Gov. Walker Admits Attacks on Unions Unrelated to State Budget
Washington, DC - The continued attack on American workers and public employee pensions in statehouses and now on Capitol Hill suffered a huge blow at today’s Committee hearing on state and municipal debt.
Committee Democrats presented a barrage of evidence that refuted the Republican claims that middle-class American workers are to blame for fiscal woes, and forced the majority’s witness, Wisconsin Governor Scott Walker, to admit under oath that his campaign to dismantle workers’ rights did nothing to improve the state’s budget situation.
“I strongly oppose efforts to falsely blame middle-class American workers for these current economic problems,” said Ranking Member Cummings. “Working America, firefighters, teachers and nurses - are not responsible for the reckless actions of Wall Street, which led to this crisis in the first place. I also strongly object to efforts by politicians who try to use the current economic downturn to strip American workers of their rights - the right to negotiate working conditions that are safe, the right to negotiate due process protections against being fired arbitrarily, and the right to negotiate fair pay for an honest day's work.”
Walker defended further attacks on state workers’ collective bargaining rights, even after state unions agreed to his financial demands. But he admitted under questioning that his extreme demands will have no impact on the state’s budget shortfall. He was confronted directly by Congressman Dennis Kucinich (OH-10):
Kucinich: “Your proposal would require unions to hold annual votes to continue representing their own members. Can you please explain to me how much money this provision saves for your state budget?”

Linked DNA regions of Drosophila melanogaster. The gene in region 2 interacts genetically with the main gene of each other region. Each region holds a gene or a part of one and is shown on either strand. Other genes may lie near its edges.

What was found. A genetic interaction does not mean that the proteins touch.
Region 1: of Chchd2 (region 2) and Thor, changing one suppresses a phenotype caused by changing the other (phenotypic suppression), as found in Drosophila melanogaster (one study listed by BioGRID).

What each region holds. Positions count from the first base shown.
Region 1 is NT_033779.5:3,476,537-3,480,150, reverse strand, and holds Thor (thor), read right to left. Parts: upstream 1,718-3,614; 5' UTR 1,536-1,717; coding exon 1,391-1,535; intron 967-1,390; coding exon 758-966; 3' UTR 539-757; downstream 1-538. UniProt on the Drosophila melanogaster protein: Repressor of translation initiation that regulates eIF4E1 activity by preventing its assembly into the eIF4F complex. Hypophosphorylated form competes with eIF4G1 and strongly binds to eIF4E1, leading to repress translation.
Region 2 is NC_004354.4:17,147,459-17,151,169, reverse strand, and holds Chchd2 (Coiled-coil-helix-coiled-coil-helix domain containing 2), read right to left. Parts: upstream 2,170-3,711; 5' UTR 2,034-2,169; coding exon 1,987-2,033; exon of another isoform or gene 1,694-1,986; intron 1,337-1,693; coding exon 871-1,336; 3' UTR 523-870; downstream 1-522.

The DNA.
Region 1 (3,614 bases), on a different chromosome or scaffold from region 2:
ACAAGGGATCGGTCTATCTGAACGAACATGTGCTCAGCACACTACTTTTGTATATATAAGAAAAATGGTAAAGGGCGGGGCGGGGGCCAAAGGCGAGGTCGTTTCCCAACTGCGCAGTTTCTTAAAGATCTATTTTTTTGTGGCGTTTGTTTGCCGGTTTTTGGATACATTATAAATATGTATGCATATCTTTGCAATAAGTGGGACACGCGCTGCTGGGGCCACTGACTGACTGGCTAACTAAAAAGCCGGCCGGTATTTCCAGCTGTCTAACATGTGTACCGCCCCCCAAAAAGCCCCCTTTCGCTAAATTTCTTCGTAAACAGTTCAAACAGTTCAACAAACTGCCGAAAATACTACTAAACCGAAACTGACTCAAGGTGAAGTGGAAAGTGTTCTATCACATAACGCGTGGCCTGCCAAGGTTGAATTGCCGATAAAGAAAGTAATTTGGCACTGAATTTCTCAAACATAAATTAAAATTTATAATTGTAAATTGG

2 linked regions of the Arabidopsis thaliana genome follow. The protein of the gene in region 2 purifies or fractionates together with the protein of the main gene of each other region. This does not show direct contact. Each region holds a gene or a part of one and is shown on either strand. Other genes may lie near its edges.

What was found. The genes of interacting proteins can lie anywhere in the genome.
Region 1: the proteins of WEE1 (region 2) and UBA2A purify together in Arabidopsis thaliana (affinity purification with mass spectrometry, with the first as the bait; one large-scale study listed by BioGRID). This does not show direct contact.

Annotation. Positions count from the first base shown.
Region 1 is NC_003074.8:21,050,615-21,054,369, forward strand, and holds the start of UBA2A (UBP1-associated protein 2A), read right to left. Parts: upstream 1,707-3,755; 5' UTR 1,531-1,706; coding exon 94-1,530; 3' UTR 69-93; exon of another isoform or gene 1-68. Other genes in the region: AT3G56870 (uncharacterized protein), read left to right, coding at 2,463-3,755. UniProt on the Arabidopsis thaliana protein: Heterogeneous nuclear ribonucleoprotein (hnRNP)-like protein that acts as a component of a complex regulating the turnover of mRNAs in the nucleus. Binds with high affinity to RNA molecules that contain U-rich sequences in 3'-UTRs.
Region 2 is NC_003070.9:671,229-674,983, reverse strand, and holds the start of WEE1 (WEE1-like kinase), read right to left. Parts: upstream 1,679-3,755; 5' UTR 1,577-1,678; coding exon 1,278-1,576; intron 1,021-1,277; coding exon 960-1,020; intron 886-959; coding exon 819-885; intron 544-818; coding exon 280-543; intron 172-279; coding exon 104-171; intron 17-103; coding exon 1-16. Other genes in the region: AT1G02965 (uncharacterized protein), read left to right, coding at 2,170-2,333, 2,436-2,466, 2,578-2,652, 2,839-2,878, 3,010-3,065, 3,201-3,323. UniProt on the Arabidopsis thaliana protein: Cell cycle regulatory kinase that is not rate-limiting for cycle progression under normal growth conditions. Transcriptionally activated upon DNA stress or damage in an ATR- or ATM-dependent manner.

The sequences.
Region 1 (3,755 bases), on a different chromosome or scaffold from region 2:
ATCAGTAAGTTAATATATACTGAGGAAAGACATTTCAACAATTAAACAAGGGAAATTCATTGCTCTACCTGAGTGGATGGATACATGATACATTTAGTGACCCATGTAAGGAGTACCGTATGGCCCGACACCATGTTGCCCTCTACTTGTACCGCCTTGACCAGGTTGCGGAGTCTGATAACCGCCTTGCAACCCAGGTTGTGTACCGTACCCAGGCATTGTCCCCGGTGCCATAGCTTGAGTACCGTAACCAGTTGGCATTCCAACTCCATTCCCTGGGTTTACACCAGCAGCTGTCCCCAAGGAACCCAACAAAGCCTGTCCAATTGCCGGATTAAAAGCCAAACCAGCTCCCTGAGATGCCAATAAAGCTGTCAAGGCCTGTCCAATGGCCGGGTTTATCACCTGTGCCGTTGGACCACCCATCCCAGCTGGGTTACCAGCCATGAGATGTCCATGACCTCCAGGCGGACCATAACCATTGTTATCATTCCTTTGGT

Walker: “That particular part doesn't save any.”
Kucinich also confronted Walker with a budget analysis issued by Wisconsin’s Legislative Fiscal Bureau, a nonpartisan state budget agency, concluding that the Governor’s efforts to the repeal the rights of state workers is a non-fiscal policy item that has no effect on the state budget shortfall. When asked a second time to quantify how much money repealing workers’ rights would yield the state’s treasury, Walker had no answer. According to press reports, Walker has refused to even meet with union leaders to hear their concerns, but he has been on a national fundraising tour this week to raise money for recalled Republican State Senators.
Governor Peter Shumlin of Vermont, a state facing a $175 million budget shortfall, testified that “the question is are you going to bring people together to solve problems or are you going to go after an assault on a basic principle in America which is collective bargaining," Shumlin said of Walker's plan. "If you want to go after collective bargaining just come out and say it, 'Hey we're taking you on.'"
Cummings characterized the hearing as a study in contrast between a Governor who worked with local workers to reform the pension system, and another who stripped and weakened workers rights even after the unions agreed to his financial demands. “In my opinion, it is shameful to play politics with American workers and their families,” said Cummings. “We should be helping these workers, not attacking them, because they are the engine and the author of the American recovery.”
Congressman Gerald Connolly (VA-11) also submitted an analysis by the National Association of State Retirement Administrators that found that "less than three percent of all state and local government spending was used to fund public pension benefits.” “On average, states with collective bargaining rights for public employees have 2.5% less debt than states without those rights, relative to the size of their respective budgets,” said Connolly.